The Affordable Care Act's website HealthCare.gov, a stupendous flop, is just one of many technological failures on the government's watch and the taxpayers' nickel, The Los Angeles Times reports.
The federal government's System for Award Management, known by the acronym SAM, fell flat at its launch last year. The project, which attempted to aggregate nine government databases in one Web portal, rolled out two months late following missed deadlines and overspending.
And like HealthCare.gov, SAM.gov may have exposed users' personal information. The General Services Administration in March apologized for all the problems with the site intended to use one portal for private companies trying to get government business as well as government and civilian employees who award them.
The government hired IBM as its main contractor, paying it $74.4 million over eight years. The government underestimated the project cost by $38 million.
After spending in excess of $1 billion over seven years, the Air Force last year scrapped a program to modernize supply management. The reason? Mismanagement and an underestimation of what was needed to undertake the large project, according to a review team report.
IT, short for information technology, is where the largest gap lies between the public and private sector, according to President Barack Obama.
This year alone, more than $76 billion is being spent on technology. In January, the government has found that 700 of those projects — totaling $12.5 billion — were in trouble.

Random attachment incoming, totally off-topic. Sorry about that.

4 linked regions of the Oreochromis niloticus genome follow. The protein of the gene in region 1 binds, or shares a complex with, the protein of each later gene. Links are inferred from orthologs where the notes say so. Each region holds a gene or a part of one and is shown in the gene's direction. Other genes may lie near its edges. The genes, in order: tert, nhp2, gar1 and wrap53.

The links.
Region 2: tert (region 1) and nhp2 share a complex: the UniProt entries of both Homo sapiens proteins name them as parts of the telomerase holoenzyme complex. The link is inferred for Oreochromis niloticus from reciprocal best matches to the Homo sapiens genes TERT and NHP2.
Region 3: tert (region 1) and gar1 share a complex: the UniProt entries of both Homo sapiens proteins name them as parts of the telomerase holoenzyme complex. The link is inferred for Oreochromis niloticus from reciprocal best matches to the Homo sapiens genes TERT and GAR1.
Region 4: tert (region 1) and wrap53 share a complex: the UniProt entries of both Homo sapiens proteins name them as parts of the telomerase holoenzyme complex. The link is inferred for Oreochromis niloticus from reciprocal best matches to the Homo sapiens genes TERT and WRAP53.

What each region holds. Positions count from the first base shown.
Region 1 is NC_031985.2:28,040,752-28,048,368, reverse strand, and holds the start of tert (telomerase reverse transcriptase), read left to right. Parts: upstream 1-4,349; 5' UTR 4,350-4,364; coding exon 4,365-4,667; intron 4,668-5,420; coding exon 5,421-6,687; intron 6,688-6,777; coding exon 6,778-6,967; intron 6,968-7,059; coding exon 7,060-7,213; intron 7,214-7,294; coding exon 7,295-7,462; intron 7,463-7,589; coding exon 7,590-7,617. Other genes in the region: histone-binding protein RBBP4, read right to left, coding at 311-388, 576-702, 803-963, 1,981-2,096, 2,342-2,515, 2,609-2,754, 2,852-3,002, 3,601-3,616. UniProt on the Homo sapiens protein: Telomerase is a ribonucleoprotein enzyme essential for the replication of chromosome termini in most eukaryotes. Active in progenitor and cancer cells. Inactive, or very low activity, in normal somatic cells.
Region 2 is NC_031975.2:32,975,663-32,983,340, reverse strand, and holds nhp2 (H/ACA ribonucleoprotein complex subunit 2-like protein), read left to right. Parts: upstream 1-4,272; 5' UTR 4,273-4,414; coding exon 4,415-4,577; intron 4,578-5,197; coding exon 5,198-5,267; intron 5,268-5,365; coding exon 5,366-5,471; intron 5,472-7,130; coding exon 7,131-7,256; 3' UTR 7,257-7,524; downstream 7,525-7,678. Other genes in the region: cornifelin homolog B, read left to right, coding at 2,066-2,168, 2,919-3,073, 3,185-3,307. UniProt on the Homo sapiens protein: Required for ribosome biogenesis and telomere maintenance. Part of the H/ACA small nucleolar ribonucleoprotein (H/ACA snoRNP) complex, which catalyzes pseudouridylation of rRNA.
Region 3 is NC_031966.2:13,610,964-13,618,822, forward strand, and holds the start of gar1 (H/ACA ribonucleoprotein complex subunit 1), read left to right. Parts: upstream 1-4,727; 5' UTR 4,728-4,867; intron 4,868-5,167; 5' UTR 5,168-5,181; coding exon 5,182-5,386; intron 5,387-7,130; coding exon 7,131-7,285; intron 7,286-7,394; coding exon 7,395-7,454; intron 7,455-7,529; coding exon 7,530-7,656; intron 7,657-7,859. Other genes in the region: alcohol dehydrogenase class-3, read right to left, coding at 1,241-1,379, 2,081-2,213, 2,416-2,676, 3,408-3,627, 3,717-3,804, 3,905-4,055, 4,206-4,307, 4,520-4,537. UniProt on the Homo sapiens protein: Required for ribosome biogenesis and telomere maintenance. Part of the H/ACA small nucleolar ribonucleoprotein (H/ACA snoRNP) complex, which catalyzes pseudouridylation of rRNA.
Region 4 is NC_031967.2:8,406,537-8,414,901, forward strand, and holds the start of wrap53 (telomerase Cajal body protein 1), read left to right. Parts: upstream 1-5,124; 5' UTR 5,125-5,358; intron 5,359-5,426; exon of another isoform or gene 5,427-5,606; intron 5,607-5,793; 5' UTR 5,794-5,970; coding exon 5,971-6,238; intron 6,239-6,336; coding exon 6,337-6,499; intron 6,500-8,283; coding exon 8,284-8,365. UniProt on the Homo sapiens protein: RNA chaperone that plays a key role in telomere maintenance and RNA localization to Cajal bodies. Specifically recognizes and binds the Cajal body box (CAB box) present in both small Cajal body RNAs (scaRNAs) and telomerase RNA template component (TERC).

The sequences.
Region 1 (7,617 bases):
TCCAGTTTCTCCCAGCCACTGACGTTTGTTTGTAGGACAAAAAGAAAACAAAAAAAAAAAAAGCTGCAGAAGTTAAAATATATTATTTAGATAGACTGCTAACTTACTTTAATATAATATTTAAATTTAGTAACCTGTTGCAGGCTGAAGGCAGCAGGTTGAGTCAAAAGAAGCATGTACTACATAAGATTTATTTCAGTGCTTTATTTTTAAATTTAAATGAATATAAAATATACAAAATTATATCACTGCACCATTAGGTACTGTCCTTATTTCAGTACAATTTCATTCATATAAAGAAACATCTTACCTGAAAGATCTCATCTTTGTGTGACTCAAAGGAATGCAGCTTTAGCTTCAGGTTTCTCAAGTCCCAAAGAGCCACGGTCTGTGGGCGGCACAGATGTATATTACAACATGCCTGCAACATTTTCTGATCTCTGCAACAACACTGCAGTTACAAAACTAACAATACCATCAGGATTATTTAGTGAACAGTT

"Clearly the federal IT system is broken," said Michael Krigsman, an industry analyst specializing in project failures.
While technology issues also occur in private companies, they typically involve far less waste and are not relying on government funding, according to experts, who blame the problems on an outdated contracting system paired with the fast-paced world of technology.
"The appropriations process is stuck in a horse and buggy era," a tech-industry lobbyist told the Times.
Ironically, the mastery of technology helped get President Obama re-elected in 2012, USA Today reports
, surmising that perhaps his campaign was so successful because it wasn't a "government operation."
"Obama without the government — a technological success," USA Today writes. "Obama with the government — a technological embarrassment."
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